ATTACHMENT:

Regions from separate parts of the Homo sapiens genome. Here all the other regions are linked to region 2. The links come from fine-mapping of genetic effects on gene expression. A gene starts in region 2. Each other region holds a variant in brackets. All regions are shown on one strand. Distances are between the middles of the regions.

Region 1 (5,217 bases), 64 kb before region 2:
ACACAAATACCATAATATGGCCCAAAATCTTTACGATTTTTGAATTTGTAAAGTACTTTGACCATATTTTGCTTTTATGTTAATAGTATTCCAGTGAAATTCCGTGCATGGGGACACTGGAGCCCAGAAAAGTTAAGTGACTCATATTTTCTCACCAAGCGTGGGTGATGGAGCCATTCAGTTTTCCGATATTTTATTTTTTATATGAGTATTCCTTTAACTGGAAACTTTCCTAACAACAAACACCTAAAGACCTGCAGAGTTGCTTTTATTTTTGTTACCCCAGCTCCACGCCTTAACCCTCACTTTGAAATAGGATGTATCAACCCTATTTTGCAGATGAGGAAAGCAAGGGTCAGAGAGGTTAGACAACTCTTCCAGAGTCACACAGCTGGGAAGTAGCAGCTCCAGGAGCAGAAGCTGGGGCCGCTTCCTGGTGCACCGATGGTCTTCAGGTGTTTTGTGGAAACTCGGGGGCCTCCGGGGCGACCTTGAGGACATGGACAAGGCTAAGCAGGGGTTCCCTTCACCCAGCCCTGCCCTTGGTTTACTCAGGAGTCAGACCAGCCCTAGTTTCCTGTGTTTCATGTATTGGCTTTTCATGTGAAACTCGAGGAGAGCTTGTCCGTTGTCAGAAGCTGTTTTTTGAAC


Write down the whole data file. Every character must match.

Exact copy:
Regions from separate parts of the Homo sapiens genome. Here all the other regions are linked to region 2. The links come from fine-mapping of genetic effects on gene expression. A gene starts in region 2. Each other region holds a variant in brackets. All regions are shown on one strand. Distances are between the middles of the regions.

Region 1 (5,217 bases), 64 kb before region 2:
ACACAAATACCATAATATGGCCCAAAATCTTTACGATTTTTGAATTTGTAAAGTACTTTGACCATATTTTGCTTTTATGTTAATAGTATTCCAGTGAAATTCCGTGCATGGGGACACTGGAGCCCAGAAAAGTTAAGTGACTCATATTTTCTCACCAAGCGTGGGTGATGGAGCCATTCAGTTTTCCGATATTTTATTTTTTATATGAGTATTCCTTTAACTGGAAACTTTCCTAACAACAAACACCTAAAGACCTGCAGAGTTGCTTTTATTTTTGTTACCCCAGCTCCACGCCTTAACCCTCACTTTGAAATAGGATGTATCAACCCTATTTTGCAGATGAGGAAAGCAAGGGTCAGAGAGGTTAGACAACTCTTCCAGAGTCACACAGCTGGGAAGTAGCAGCTCCAGGAGCAGAAGCTGGGGCCGCTTCCTGGTGCACCGATGGTCTTCAGGTGTTTTGTGGAAACTCGGGGGCCTCCGGGGCGACCTTGAGGACATGGACAAGGCTAAGCAGGGGTTCCCTTCACCCAGCCCTGCCCTTGGTTTACTCAGGAGTCAGACCAGCCCTAGTTTCCTGTGTTTCATGTATTGGCTTTTCATGTGAAACTCGAGGAGAGCTTGTCCGTTGTCAGAAGCTGTTTTTTGAAC